Primary Care Information Project (PCIP)

Program Location: 
New York City, NY
Payer Type: 

Reported Outcomes


The Primary Care Information Project (PCIP) is a bureau of the New York City Department of Health and Mental Hygiene (NYCDOHMH) whose main mission is to improve population health through health information technology and data exchange. PCIP can be categorized as a technical assistance provider and subjectmatter expert, helping large and small primary care practices implement prevention-oriented EHR with built-in core functionality (like quality measure calculations, registry functions, and chronic-disease focused clinical decision support).  Primary Care Information Project is leveraging electronic health records (EHRs) and Patient-Centered Medical Home to improve the quality of primary care in underserved communities, and to encourage greater awareness to stay healthy among New York City residents. The project focuses on the New York neighborhoods where health disparities are greatest East and Central Harlem, the South Bronx, and Central Brooklyn.

Payment Model: 

As not all providers are eligible for support from current funding sources, NYC REACH is piloting a fee-for-service model for technical assistance that would be available to all, and subsidized through grants or contracts with their parties if available. Having supported the EHR adoption and Patient-Centered Medical Home recognition of so many practices, PCIP has an interest in seeing other payers invest in them as well. PCIP worked closely with the NYSDOH Patient-Centered Medical Home Medicaid initiative, and helped advise HIP/GHI towards the end of their Patient-Centered Medical Home pilot. PCIP also helped recruit practices for Empire’s Patient-Centered Medical Home initiative, and continues to advise on programs for advancing primary care. PCIP is talking with payers to explore a cross-payer program to support practices in achieving Patient-Centered Medical Home designation, but has found that most payers seem only interested in working with their own subset of patients and developing their own sets of standards and measures.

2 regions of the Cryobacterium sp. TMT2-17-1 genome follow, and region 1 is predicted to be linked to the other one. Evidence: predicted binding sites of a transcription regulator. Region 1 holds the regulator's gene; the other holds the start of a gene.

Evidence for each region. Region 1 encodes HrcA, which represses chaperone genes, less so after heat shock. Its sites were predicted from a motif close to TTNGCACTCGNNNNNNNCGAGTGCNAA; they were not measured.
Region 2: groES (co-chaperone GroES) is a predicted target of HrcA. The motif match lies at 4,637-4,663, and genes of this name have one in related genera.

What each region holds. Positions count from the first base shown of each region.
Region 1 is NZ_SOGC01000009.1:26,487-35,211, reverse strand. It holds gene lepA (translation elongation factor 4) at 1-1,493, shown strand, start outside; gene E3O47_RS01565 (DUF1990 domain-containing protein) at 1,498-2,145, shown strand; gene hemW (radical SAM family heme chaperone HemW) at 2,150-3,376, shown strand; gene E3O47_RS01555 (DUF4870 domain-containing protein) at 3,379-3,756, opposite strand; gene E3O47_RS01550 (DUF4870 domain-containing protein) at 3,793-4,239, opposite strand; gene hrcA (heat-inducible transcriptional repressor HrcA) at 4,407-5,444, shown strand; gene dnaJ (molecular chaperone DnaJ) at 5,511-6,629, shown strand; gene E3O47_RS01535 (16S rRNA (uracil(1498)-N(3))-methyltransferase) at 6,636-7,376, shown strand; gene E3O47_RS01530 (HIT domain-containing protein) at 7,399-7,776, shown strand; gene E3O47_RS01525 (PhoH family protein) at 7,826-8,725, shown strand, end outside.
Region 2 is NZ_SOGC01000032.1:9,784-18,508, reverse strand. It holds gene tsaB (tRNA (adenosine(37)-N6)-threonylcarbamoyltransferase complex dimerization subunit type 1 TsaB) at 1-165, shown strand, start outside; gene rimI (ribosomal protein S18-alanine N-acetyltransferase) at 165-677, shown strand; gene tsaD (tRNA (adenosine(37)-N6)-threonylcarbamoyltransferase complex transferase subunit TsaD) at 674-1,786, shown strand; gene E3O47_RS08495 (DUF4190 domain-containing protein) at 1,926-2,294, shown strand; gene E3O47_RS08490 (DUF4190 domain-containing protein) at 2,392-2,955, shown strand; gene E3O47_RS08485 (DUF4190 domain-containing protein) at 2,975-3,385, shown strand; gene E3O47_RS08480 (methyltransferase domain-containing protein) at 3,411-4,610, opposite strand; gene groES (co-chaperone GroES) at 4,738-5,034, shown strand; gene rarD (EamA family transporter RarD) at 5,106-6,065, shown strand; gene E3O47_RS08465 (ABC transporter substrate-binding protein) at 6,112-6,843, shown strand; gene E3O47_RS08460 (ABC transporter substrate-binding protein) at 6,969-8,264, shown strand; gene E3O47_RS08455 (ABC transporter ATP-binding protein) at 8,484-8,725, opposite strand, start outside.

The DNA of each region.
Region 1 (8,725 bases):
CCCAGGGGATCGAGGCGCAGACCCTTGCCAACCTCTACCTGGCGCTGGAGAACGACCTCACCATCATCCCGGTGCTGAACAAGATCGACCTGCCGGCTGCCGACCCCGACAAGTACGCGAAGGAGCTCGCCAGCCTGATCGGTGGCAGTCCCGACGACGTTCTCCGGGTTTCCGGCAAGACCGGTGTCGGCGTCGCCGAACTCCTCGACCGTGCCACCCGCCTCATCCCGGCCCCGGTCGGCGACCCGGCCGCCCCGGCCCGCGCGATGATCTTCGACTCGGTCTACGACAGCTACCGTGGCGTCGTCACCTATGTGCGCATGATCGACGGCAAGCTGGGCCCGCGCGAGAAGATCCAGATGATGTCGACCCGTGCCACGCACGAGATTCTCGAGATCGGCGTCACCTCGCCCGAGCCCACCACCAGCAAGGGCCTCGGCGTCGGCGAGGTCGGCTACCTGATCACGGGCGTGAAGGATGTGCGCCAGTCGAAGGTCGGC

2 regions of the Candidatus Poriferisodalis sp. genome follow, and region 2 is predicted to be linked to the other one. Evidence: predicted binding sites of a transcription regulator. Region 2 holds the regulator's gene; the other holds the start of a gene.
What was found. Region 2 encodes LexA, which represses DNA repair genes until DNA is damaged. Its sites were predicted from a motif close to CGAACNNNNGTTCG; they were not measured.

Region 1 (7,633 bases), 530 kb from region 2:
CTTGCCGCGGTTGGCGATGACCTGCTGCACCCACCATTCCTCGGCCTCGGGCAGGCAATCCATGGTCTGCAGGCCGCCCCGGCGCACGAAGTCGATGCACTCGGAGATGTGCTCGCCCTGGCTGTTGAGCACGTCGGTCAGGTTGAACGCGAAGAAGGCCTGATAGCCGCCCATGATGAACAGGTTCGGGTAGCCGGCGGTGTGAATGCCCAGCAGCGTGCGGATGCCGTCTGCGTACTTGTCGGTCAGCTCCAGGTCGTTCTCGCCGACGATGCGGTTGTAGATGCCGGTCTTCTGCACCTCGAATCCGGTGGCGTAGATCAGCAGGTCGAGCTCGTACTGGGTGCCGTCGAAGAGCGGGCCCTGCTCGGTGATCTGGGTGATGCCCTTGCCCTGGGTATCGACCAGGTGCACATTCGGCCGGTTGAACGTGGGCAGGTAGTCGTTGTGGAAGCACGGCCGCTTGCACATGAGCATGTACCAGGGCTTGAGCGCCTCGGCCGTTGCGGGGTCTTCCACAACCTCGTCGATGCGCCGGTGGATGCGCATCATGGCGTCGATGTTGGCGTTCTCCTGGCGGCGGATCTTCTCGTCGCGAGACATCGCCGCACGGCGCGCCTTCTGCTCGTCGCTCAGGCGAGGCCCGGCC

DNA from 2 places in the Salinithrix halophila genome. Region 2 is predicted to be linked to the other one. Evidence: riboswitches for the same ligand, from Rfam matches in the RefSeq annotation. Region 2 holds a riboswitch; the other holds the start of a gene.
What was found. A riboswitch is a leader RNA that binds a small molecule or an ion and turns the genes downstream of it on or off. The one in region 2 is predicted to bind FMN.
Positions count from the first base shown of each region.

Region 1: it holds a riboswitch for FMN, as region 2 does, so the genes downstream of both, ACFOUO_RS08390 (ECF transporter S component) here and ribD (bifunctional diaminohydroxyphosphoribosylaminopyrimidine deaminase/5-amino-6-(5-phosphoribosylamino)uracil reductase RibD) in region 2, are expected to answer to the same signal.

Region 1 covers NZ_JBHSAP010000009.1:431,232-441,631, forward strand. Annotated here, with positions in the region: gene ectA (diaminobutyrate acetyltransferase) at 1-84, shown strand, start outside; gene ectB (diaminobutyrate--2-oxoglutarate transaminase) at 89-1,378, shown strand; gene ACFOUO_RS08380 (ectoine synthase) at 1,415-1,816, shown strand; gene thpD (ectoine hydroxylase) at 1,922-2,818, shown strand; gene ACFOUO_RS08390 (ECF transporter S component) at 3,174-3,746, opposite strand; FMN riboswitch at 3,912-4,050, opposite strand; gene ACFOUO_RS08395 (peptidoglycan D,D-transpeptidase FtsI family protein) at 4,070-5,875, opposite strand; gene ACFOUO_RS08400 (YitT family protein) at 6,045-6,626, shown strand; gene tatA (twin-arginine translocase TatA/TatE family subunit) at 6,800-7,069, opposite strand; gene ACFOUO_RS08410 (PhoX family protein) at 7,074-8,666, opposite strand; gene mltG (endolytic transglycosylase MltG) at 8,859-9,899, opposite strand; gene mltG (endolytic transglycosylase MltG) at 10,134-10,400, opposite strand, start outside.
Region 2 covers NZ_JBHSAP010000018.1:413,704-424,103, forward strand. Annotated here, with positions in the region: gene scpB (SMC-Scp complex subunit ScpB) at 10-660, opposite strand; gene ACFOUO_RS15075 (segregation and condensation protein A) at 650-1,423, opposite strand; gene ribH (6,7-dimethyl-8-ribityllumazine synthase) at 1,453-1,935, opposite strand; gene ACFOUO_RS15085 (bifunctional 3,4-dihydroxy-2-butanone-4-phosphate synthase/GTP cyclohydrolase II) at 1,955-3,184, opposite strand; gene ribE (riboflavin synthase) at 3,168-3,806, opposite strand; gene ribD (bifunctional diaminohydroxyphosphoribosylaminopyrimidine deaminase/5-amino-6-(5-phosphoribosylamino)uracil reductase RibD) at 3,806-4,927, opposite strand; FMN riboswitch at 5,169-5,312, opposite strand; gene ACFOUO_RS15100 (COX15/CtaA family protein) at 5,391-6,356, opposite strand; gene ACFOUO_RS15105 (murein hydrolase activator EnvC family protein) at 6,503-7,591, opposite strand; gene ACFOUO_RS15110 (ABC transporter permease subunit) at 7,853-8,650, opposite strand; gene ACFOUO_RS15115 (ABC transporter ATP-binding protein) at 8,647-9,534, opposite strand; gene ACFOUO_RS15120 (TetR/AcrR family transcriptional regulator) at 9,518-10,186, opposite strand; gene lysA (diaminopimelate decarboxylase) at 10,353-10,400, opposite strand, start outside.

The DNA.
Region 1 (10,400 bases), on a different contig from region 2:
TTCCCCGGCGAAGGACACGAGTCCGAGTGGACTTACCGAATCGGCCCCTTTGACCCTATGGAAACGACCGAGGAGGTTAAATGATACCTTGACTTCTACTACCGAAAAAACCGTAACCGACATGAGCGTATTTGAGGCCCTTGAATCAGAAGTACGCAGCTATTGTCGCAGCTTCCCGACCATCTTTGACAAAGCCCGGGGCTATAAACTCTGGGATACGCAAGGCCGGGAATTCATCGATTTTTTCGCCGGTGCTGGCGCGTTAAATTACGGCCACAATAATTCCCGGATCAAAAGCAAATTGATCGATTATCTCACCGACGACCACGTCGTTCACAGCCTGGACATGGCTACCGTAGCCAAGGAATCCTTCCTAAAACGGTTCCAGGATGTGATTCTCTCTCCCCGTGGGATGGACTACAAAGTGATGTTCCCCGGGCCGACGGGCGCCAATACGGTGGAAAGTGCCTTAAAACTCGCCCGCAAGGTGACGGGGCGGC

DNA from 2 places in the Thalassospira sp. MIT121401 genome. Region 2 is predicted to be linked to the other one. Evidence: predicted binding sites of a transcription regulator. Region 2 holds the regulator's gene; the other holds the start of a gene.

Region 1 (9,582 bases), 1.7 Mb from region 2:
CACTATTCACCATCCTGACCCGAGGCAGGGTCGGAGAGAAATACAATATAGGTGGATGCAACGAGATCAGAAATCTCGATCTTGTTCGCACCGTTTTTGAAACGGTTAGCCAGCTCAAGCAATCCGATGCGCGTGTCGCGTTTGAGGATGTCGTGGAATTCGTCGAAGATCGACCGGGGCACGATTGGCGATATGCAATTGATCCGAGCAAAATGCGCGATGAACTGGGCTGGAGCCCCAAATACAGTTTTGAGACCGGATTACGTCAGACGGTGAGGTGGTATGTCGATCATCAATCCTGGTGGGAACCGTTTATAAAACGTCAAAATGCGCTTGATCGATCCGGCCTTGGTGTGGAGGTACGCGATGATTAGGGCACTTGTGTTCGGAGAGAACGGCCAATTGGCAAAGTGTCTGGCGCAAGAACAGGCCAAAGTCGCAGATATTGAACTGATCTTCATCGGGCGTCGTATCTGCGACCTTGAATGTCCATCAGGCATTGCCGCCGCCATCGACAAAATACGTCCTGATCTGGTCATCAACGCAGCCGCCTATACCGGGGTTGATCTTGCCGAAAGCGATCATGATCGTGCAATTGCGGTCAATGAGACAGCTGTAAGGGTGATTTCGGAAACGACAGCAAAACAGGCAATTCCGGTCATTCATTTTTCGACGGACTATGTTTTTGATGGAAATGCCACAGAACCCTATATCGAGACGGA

Improved Health: 
  • In October 2011, PCMH-recognized practices outperformed nonrecognized practices on A1C testing, BMI recorded, blood pressure control in patients with both hypertension and diabetes, smoking status recorded, and smoking cessation intervention measures. 
Other Outcomes: 
  • At baseline, PCMH-recognized practices performed significantly better than nonrecognized practices on 5 of the 7 quality measures 
  • For both of the blood pressure control measures, the interaction term was significant with an OR greater than 1, indicating that PCMH-recognized practices improved at a faster rate than nonrecognized practices
Last updated September 2015
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